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Is A HELOC Dischargeable In Bankruptcy?

Is A HELOC Dischargeable In Bankruptcy?

A home equity line of credit, also known as a HELOC, is an additional loan taken against equity built up in a house and secured by the home itself. The financial institution which provides the home equity line of credit will often take a lien against the real estate to ensure that if the obligation is not repaid then they are still able to recoup all are part of the obligation if liquidation of the home is necessary.

If there is sufficient equity in the home to pay off the combined loan obligations of the first mortgage and HELOC then the combined debt will not be discharged during the bankruptcy process. Because both obligations are considered secured loans, the proceeds of the real estate sale will be used to pay off the existing loans. However, if the proceeds from sale are not enough to cover the amount owed on liens against the home then those would be considered unsecured obligations and could be discharged in bankruptcy.

In the current economic environment it has become commonplace for homeowners to lose their job or suffer other significant financial hardship. It is in the homeowners best interests to contact any creditors with which they have loans to try and renegotiate terms and lower payments if possible avoiding foreclosure. Once the process begins it tends to be an unavoidable result so all steps should be taken to prevent foreclosure.

Hopefully the HELOC and first mortgage are with the same lender which often makes it easier to negotiate payments or adjust terms to avoid foreclosure. However, if the originator of the home equity line of credit is out of state or not the mortgage holder, even if terms are negotiated to adjust mortgage payments the issuer of the HELOC would still be able to foreclose on the property for failure to repay the loan.

During the housing boom when home prices were skyrocketing, homeowners often viewed the rapid increase in the value of their home and subsequent perceived increase in equity as a piggy bank to be used for additional purposes. Unfortunately, after the crash many homeowners found themselves under water on their home loans and were not only unable to repay the existing first mortgage but any additional obligations such as a home equity line of credit. In these circumstances, bankruptcy may be one of the only options remaining to expunge these debts and move on financially.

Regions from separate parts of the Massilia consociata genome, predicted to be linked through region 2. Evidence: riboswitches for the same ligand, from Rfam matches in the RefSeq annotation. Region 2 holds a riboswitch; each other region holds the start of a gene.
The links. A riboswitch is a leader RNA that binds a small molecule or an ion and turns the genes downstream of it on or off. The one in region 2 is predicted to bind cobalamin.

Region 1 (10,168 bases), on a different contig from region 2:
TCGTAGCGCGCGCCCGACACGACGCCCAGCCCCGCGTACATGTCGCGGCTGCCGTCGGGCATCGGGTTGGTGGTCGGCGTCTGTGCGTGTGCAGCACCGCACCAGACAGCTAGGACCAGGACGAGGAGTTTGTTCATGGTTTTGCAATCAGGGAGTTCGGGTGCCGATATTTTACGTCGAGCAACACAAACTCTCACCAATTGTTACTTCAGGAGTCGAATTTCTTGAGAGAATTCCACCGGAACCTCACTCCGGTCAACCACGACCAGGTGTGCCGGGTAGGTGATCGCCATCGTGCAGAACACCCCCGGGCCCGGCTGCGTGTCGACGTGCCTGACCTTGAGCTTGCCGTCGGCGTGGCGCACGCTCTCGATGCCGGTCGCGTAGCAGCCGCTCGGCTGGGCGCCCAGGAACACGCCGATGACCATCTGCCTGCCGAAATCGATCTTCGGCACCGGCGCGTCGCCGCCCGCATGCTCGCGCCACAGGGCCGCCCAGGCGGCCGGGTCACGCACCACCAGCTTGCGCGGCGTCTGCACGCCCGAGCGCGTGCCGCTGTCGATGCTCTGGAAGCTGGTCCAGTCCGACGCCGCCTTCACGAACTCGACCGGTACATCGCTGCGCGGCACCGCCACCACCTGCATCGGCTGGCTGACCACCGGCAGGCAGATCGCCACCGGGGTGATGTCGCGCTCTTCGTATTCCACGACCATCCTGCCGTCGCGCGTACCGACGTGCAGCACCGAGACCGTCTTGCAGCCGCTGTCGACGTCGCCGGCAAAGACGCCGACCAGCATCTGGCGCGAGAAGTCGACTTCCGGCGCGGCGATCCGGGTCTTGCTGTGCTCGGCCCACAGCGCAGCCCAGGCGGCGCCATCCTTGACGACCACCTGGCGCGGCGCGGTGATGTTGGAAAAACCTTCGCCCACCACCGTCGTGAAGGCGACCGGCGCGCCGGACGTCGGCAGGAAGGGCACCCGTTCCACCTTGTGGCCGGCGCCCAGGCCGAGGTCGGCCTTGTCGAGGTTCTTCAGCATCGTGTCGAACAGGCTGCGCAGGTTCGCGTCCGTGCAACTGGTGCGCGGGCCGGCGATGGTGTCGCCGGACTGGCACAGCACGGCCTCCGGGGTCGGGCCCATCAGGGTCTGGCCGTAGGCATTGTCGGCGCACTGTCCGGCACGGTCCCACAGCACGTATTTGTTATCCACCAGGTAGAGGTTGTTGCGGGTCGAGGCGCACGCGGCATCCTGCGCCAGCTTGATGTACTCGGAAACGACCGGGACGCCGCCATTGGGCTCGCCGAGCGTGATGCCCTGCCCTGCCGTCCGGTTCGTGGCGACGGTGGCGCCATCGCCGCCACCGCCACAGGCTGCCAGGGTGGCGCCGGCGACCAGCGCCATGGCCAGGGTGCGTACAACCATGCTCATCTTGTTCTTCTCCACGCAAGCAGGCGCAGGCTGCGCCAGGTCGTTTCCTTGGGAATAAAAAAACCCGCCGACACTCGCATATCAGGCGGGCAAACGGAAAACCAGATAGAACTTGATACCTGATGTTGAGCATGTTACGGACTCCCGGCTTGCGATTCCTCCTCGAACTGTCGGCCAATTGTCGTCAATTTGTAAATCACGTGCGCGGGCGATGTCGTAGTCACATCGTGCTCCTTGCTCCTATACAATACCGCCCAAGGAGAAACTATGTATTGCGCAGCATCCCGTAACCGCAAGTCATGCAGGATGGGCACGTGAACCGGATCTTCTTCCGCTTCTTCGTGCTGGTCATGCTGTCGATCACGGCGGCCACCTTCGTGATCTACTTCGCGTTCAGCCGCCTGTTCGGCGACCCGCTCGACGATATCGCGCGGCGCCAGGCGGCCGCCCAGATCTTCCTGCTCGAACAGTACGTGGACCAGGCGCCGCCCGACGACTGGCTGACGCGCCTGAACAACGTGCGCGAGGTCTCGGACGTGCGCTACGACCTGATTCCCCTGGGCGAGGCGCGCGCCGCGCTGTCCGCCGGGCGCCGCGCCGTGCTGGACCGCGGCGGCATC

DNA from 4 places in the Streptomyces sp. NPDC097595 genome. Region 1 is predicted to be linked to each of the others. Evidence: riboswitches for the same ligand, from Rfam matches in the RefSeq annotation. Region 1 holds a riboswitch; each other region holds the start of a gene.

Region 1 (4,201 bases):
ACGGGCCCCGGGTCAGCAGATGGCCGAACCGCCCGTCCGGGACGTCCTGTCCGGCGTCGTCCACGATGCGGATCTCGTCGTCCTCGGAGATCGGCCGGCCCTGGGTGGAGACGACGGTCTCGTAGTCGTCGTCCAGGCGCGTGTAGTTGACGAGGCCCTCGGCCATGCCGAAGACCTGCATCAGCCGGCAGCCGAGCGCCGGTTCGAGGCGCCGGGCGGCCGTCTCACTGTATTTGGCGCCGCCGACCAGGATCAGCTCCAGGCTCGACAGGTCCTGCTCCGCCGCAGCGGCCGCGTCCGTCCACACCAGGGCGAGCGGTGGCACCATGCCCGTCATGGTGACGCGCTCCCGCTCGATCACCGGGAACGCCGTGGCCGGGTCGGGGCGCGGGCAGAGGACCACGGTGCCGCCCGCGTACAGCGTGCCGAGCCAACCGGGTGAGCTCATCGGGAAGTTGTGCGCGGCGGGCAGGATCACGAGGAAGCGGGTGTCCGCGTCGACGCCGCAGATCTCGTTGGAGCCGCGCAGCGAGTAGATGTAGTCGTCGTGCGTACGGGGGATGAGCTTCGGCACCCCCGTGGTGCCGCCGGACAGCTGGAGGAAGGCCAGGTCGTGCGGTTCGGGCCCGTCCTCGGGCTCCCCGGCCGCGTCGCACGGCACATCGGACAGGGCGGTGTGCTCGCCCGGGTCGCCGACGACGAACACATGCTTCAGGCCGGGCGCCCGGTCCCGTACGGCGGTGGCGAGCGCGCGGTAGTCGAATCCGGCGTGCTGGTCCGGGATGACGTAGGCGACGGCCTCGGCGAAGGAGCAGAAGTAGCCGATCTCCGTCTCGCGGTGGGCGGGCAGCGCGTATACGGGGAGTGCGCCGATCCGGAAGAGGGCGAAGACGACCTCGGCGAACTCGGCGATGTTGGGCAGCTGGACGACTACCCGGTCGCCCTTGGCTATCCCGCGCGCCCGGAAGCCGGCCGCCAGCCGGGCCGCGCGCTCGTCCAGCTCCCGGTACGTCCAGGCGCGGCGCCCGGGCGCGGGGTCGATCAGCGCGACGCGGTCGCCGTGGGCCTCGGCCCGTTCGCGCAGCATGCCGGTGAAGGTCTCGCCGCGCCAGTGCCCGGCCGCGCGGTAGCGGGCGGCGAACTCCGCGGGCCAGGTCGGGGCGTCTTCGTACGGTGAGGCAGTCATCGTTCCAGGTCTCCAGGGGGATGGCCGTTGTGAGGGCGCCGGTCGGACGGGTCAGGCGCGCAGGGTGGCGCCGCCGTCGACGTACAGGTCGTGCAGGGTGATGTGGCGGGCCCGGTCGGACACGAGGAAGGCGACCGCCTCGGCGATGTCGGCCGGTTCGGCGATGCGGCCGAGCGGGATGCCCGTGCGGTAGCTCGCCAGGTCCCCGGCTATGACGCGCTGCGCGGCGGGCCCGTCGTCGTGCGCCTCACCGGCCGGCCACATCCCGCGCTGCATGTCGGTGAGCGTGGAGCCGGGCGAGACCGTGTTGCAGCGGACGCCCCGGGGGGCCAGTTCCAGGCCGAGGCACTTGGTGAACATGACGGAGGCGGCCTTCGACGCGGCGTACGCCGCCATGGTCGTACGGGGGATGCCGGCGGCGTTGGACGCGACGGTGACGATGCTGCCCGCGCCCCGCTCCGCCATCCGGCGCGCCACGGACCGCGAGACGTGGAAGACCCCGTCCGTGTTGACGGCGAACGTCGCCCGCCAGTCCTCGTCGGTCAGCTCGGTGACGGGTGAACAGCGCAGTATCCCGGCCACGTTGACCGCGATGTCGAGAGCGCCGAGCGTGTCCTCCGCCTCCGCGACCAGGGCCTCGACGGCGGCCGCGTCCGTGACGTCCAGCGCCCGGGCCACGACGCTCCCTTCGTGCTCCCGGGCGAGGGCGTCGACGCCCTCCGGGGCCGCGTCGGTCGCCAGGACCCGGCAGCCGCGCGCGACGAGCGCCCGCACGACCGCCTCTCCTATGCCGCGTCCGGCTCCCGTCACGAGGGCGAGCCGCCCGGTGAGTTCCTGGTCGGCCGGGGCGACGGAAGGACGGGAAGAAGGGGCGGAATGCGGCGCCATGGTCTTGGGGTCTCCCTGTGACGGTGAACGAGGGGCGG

Declaring bankruptcy should never be taken lightly as it can have significant ramifications on retaining new lines of credit such as credit cards or automobile loans. A foreclosure normally remains on a credit report for as many as seven years and a bankruptcy can be reported for up to 10 years which makes neither of them particularly appealing solutions. This is why working with the lenders if at all possible is extremely important as it can prevent affecting other areas of your financial life if negotiated terms can be agreed upon.

Declining home values and continued high unemployment may make bankruptcy the only option but taking steps such as consulting with a lawyer, speaking with credit counseling agencies and working with lenders are all important prior to declaring bankruptcy. There may be no other option at the end of the day but to declare bankruptcy so consult with experts to make sure it is a step worth taking.

Image by: Alfred Hermida